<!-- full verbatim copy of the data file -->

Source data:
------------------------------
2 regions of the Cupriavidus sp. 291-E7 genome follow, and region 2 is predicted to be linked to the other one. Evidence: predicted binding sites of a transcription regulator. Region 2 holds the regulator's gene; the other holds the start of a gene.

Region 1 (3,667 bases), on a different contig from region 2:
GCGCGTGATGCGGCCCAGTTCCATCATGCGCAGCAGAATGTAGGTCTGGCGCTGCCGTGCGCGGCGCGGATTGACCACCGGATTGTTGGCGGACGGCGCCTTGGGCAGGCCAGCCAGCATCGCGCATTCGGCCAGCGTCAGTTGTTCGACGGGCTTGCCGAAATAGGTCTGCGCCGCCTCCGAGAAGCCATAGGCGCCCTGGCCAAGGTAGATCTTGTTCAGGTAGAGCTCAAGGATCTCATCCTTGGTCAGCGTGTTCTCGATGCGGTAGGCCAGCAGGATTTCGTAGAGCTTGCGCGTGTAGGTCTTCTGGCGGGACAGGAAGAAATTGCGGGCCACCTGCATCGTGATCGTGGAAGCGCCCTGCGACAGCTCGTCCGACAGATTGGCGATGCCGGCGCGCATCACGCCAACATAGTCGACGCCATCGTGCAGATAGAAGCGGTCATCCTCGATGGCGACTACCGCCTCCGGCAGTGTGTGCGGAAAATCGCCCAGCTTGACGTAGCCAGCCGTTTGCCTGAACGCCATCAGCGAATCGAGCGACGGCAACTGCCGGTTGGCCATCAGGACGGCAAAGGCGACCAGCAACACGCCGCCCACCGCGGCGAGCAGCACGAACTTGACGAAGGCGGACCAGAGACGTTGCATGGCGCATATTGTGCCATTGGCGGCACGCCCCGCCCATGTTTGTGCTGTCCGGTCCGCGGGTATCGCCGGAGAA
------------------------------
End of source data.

2 regions of the Cupriavidus sp. 291-E7 genome follow, and region 2 is predicted to be linked to the other one. Evidence: predicted binding sites of a transcription regulator. Region 2 holds the regulator's gene; the other holds the start of a gene.

Region 1 (3,667 bases), on a different contig from region 2:
GCGCGTGATGCGGCCCAGTTCCATCATGCGCAGCAGAATGTAGGTCTGGCGCTGCCGTGCGCGGCGCGGATTGACCACCGGATTGTTGGCGGACGGCGCCTTGGGCAGGCCAGCCAGCATCGCGCATTCGGCCAGCGTCAGTTGTTCGACGGGCTTGCCGAAATAGGTCTGCGCCGCCTCCGAGAAGCCATAGGCGCCCTGGCCAAGGTAGATCTTGTTCAGGTAGAGCTCAAGGATCTCATCCTTGGTCAGCGTGTTCTCGATGCGGTAGGCCAGCAGGATTTCGTAGAGCTTGCGCGTGTAGGTCTTCTGGCGGGACAGGAAGAAATTGCGGGCCACCTGCATCGTGATCGTGGAAGCGCCCTGCGACAGCTCGTCCGACAGATTGGCGATGCCGGCGCGCATCACGCCAACATAGTCGACGCCATCGTGCAGATAGAAGCGGTCATCCTCGATGGCGACTACCGCCTCCGGCAGTGTGTGCGGAAAATCGCCCAGCTTGACGTAGCCAGCCGTTTGCCTGAACGCCATCAGCGAATCGAGCGACGGCAACTGCCGGTTGGCCATCAGGACGGCAAAGGCGACCAGCAACACGCCGCCCACCGCGGCGAGCAGCACGAACTTGACGAAGGCGGACCAGAGACGTTGCATGGCGCATATTGTGCCATTGGCGGCACGCCCCGCCCATGTTTGTGCTGTCCGGTCCGCGGGTATCGCCGGAGAA